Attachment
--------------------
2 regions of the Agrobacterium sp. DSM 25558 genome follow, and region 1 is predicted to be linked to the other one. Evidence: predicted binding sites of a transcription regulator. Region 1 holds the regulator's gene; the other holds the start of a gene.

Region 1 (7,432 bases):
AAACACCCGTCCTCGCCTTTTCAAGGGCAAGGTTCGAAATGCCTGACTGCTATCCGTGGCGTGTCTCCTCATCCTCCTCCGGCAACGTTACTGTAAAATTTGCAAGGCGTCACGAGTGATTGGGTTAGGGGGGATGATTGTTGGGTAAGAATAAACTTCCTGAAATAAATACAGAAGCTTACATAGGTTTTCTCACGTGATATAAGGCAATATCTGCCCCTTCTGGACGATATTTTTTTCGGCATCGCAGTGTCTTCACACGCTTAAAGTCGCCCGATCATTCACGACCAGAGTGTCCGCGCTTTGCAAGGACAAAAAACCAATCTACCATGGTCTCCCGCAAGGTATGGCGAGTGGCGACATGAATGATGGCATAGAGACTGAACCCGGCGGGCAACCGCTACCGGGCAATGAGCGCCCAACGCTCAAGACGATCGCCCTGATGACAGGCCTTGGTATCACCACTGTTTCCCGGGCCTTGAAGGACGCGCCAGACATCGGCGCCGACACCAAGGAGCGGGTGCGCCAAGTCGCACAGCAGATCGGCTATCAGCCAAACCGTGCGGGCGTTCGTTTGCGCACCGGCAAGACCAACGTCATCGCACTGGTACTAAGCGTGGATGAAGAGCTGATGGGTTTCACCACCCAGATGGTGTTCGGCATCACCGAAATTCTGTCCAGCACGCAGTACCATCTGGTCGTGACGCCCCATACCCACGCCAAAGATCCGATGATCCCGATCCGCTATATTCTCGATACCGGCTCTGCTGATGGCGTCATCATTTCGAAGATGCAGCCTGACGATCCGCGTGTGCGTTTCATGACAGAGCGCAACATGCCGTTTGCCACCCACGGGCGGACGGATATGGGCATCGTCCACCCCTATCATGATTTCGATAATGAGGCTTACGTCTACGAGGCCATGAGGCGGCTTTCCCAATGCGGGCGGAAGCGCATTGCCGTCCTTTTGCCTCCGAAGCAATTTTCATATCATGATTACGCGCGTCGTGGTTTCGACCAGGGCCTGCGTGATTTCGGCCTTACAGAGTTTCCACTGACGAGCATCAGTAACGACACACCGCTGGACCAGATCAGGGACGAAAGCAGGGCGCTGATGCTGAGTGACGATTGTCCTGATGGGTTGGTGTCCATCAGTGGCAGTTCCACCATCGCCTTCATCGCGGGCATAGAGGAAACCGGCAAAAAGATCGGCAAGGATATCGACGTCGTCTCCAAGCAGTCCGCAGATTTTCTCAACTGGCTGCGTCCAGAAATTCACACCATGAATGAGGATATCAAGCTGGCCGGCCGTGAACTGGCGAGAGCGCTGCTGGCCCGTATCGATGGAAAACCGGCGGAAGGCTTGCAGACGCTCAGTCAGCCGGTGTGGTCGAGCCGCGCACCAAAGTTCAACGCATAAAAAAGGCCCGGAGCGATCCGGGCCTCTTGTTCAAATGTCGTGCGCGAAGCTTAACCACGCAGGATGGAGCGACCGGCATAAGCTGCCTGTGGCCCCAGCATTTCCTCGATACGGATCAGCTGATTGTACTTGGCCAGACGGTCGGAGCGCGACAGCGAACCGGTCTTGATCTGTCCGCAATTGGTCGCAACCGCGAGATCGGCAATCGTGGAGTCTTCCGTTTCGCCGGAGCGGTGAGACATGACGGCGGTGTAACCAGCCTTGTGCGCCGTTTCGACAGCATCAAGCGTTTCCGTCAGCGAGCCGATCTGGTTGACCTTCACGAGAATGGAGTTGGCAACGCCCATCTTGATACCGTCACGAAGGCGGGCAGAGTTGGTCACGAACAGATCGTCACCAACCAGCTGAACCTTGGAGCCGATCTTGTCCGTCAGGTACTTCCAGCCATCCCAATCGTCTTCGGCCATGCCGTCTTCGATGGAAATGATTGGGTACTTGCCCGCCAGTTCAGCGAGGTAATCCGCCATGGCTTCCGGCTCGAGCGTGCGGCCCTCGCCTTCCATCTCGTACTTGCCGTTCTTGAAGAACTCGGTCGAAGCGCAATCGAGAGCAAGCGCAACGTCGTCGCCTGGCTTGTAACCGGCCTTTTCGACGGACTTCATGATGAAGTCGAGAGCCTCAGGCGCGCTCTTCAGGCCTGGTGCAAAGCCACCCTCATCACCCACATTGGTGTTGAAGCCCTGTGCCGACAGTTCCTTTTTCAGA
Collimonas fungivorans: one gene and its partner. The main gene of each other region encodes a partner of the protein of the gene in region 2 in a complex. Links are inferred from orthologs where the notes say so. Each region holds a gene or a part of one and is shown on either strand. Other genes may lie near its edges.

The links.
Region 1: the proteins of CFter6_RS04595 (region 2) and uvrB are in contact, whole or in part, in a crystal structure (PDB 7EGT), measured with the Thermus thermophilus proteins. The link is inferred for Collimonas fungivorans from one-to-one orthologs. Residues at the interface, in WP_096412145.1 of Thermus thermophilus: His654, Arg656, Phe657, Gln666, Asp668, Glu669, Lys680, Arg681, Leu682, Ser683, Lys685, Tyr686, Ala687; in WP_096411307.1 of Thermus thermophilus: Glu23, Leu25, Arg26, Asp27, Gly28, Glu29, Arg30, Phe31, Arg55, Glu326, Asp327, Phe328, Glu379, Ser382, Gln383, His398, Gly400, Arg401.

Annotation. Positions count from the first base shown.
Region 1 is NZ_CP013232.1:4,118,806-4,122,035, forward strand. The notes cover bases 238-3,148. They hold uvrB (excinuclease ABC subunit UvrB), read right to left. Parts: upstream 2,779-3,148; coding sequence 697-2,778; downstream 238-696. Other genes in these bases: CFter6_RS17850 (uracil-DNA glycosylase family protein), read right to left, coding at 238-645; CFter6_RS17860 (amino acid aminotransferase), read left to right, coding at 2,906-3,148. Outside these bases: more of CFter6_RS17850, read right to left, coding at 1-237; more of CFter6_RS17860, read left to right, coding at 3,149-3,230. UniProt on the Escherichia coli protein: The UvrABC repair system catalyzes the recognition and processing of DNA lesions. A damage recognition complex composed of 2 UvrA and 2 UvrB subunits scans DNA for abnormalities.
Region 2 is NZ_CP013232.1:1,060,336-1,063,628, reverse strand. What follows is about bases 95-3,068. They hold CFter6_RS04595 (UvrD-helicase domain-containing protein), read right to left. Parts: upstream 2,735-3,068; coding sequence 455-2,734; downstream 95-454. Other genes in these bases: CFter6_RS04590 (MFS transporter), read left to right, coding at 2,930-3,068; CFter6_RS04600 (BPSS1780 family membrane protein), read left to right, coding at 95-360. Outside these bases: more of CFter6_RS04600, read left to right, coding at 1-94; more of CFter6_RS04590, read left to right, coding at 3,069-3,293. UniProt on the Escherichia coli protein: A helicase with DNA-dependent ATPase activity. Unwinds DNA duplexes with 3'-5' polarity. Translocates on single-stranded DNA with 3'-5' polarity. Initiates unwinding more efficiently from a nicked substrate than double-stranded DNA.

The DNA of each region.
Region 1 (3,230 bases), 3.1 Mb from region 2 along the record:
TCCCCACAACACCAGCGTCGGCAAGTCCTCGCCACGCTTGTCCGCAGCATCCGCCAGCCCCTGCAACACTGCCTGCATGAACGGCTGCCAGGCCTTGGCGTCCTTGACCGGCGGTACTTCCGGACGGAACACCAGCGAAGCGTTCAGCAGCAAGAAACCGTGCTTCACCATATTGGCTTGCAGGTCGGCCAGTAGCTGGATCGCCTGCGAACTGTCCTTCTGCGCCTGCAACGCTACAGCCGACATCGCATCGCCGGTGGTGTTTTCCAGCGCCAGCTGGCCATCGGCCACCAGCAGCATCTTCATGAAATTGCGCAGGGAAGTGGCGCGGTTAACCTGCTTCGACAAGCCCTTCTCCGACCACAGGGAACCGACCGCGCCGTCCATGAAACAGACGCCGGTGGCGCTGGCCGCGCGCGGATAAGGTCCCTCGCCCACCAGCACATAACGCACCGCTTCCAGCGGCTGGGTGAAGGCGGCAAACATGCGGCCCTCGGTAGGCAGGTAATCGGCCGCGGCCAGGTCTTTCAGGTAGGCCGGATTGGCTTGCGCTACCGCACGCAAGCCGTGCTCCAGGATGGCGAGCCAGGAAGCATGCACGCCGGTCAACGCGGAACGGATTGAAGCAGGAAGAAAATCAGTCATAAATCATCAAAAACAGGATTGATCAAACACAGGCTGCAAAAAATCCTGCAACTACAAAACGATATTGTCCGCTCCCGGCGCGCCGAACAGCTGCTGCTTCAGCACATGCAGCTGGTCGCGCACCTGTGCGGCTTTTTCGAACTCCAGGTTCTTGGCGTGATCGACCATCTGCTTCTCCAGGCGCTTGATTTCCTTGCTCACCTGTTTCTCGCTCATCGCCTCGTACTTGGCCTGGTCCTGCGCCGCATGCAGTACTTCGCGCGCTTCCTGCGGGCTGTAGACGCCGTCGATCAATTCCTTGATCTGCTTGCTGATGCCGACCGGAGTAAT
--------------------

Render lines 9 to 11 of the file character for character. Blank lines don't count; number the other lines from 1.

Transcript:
Region 2 is NZ_CP013232.1:1,060,336-1,063,628, reverse strand. What follows is about bases 95-3,068. They hold CFter6_RS04595 (UvrD-helicase domain-containing protein), read right to left. Parts: upstream 2,735-3,068; coding sequence 455-2,734; downstream 95-454. Other genes in these bases: CFter6_RS04590 (MFS transporter), read left to right, coding at 2,930-3,068; CFter6_RS04600 (BPSS1780 family membrane protein), read left to right, coding at 95-360. Outside these bases: more of CFter6_RS04600, read left to right, coding at 1-94; more of CFter6_RS04590, read left to right, coding at 3,069-3,293. UniProt on the Escherichia coli protein: A helicase with DNA-dependent ATPase activity. Unwinds DNA duplexes with 3'-5' polarity. Translocates on single-stranded DNA with 3'-5' polarity. Initiates unwinding more efficiently from a nicked substrate than double-stranded DNA.

The DNA of each region.
Region 1 (3,230 bases), 3.1 Mb from region 2 along the record: